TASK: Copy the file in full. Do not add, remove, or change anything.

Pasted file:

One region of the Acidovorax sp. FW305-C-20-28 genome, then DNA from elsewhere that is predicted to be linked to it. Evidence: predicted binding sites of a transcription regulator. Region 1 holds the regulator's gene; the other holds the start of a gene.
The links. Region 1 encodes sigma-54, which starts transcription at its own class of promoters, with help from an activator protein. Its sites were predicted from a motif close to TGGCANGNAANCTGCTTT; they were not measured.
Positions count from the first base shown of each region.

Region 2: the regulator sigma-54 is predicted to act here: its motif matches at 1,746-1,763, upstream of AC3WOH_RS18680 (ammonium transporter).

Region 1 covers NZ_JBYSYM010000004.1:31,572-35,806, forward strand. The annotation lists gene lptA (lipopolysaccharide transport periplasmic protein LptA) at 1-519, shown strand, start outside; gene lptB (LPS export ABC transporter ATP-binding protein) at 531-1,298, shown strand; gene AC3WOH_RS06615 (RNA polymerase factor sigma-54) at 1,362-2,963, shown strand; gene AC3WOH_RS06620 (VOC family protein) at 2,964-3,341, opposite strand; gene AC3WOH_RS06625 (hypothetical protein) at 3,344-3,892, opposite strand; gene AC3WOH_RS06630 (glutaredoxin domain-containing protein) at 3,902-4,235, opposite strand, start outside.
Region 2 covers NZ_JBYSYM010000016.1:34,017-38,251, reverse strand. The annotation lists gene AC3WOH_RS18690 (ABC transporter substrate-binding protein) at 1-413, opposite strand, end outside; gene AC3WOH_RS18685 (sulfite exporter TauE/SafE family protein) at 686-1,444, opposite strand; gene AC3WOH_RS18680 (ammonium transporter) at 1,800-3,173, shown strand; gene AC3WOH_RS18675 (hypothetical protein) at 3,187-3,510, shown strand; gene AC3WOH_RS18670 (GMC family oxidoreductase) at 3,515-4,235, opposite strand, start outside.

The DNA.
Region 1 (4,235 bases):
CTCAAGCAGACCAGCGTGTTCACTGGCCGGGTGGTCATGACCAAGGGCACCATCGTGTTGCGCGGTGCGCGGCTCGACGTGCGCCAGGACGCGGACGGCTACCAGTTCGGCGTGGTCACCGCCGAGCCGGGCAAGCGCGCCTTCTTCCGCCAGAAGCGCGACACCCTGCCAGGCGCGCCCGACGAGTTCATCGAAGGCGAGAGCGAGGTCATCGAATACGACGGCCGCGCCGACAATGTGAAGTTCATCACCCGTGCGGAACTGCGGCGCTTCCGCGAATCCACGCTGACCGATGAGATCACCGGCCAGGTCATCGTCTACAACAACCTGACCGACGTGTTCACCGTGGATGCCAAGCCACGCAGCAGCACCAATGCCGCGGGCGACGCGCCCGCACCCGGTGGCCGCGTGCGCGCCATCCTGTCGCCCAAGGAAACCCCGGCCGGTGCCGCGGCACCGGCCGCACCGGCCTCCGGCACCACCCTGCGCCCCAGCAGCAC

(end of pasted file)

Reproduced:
One region of the Acidovorax sp. FW305-C-20-28 genome, then DNA from elsewhere that is predicted to be linked to it. Evidence: predicted binding sites of a transcription regulator. Region 1 holds the regulator's gene; the other holds the start of a gene.
The links. Region 1 encodes sigma-54, which starts transcription at its own class of promoters, with help from an activator protein. Its sites were predicted from a motif close to TGGCANGNAANCTGCTTT; they were not measured.
Positions count from the first base shown of each region.

Region 2: the regulator sigma-54 is predicted to act here: its motif matches at 1,746-1,763, upstream of AC3WOH_RS18680 (ammonium transporter).

Region 1 covers NZ_JBYSYM010000004.1:31,572-35,806, forward strand. The annotation lists gene lptA (lipopolysaccharide transport periplasmic protein LptA) at 1-519, shown strand, start outside; gene lptB (LPS export ABC transporter ATP-binding protein) at 531-1,298, shown strand; gene AC3WOH_RS06615 (RNA polymerase factor sigma-54) at 1,362-2,963, shown strand; gene AC3WOH_RS06620 (VOC family protein) at 2,964-3,341, opposite strand; gene AC3WOH_RS06625 (hypothetical protein) at 3,344-3,892, opposite strand; gene AC3WOH_RS06630 (glutaredoxin domain-containing protein) at 3,902-4,235, opposite strand, start outside.
Region 2 covers NZ_JBYSYM010000016.1:34,017-38,251, reverse strand. The annotation lists gene AC3WOH_RS18690 (ABC transporter substrate-binding protein) at 1-413, opposite strand, end outside; gene AC3WOH_RS18685 (sulfite exporter TauE/SafE family protein) at 686-1,444, opposite strand; gene AC3WOH_RS18680 (ammonium transporter) at 1,800-3,173, shown strand; gene AC3WOH_RS18675 (hypothetical protein) at 3,187-3,510, shown strand; gene AC3WOH_RS18670 (GMC family oxidoreductase) at 3,515-4,235, opposite strand, start outside.

The DNA.
Region 1 (4,235 bases):
CTCAAGCAGACCAGCGTGTTCACTGGCCGGGTGGTCATGACCAAGGGCACCATCGTGTTGCGCGGTGCGCGGCTCGACGTGCGCCAGGACGCGGACGGCTACCAGTTCGGCGTGGTCACCGCCGAGCCGGGCAAGCGCGCCTTCTTCCGCCAGAAGCGCGACACCCTGCCAGGCGCGCCCGACGAGTTCATCGAAGGCGAGAGCGAGGTCATCGAATACGACGGCCGCGCCGACAATGTGAAGTTCATCACCCGTGCGGAACTGCGGCGCTTCCGCGAATCCACGCTGACCGATGAGATCACCGGCCAGGTCATCGTCTACAACAACCTGACCGACGTGTTCACCGTGGATGCCAAGCCACGCAGCAGCACCAATGCCGCGGGCGACGCGCCCGCACCCGGTGGCCGCGTGCGCGCCATCCTGTCGCCCAAGGAAACCCCGGCCGGTGCCGCGGCACCGGCCGCACCGGCCTCCGGCACCACCCTGCGCCCCAGCAGCAC